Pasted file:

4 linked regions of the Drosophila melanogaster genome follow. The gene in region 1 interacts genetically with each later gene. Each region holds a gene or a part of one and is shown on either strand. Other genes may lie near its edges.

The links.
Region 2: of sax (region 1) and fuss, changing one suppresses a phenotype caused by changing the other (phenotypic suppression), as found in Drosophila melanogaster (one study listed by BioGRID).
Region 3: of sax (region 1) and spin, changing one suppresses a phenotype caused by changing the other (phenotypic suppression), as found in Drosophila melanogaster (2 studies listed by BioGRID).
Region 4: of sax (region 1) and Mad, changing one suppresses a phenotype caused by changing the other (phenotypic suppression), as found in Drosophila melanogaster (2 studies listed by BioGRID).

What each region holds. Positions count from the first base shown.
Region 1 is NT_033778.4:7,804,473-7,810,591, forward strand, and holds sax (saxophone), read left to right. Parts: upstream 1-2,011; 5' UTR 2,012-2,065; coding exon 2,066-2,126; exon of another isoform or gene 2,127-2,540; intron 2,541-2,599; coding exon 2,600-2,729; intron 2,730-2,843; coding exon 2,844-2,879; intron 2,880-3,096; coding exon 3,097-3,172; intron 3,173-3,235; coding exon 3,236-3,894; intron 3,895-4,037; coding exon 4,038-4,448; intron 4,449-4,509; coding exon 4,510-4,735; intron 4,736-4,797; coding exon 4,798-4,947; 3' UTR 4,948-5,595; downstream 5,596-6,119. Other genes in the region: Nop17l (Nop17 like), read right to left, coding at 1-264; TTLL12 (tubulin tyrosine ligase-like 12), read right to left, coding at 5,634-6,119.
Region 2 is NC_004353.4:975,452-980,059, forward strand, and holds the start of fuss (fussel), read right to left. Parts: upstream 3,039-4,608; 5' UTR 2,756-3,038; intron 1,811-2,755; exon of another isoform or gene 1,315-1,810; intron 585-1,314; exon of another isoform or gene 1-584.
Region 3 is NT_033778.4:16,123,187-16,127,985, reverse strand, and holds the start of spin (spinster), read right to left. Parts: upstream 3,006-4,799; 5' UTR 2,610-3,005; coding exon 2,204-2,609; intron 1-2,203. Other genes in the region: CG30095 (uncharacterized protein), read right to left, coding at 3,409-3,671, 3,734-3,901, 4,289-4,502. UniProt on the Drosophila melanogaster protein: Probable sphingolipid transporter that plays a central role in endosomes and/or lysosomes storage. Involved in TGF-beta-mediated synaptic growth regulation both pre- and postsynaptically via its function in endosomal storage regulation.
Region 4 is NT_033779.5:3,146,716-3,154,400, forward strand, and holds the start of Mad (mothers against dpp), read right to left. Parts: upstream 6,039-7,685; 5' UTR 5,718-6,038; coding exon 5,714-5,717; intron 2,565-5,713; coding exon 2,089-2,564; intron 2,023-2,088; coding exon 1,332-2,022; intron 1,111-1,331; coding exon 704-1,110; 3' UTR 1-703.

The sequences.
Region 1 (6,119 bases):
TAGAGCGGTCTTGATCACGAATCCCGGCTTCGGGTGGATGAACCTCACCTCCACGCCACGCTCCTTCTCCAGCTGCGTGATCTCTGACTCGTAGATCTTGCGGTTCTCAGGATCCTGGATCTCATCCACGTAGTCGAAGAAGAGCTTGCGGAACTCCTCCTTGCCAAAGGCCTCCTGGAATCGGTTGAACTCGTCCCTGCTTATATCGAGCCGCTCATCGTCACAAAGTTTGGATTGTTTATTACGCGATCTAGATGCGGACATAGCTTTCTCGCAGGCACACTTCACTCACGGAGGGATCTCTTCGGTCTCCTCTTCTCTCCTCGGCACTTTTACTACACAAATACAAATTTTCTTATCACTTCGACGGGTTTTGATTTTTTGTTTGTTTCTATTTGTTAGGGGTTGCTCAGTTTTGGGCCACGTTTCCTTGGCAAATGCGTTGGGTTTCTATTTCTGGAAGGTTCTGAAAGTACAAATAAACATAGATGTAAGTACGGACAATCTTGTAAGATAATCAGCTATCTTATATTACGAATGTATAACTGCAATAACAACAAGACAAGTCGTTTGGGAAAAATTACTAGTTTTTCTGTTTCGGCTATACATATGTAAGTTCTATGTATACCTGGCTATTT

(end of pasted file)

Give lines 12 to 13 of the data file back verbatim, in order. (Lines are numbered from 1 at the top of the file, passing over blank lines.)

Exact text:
Region 1 (6,119 bases):
TAGAGCGGTCTTGATCACGAATCCCGGCTTCGGGTGGATGAACCTCACCTCCACGCCACGCTCCTTCTCCAGCTGCGTGATCTCTGACTCGTAGATCTTGCGGTTCTCAGGATCCTGGATCTCATCCACGTAGTCGAAGAAGAGCTTGCGGAACTCCTCCTTGCCAAAGGCCTCCTGGAATCGGTTGAACTCGTCCCTGCTTATATCGAGCCGCTCATCGTCACAAAGTTTGGATTGTTTATTACGCGATCTAGATGCGGACATAGCTTTCTCGCAGGCACACTTCACTCACGGAGGGATCTCTTCGGTCTCCTCTTCTCTCCTCGGCACTTTTACTACACAAATACAAATTTTCTTATCACTTCGACGGGTTTTGATTTTTTGTTTGTTTCTATTTGTTAGGGGTTGCTCAGTTTTGGGCCACGTTTCCTTGGCAAATGCGTTGGGTTTCTATTTCTGGAAGGTTCTGAAAGTACAAATAAACATAGATGTAAGTACGGACAATCTTGTAAGATAATCAGCTATCTTATATTACGAATGTATAACTGCAATAACAACAAGACAAGTCGTTTGGGAAAAATTACTAGTTTTTCTGTTTCGGCTATACATATGTAAGTTCTATGTATACCTGGCTATTT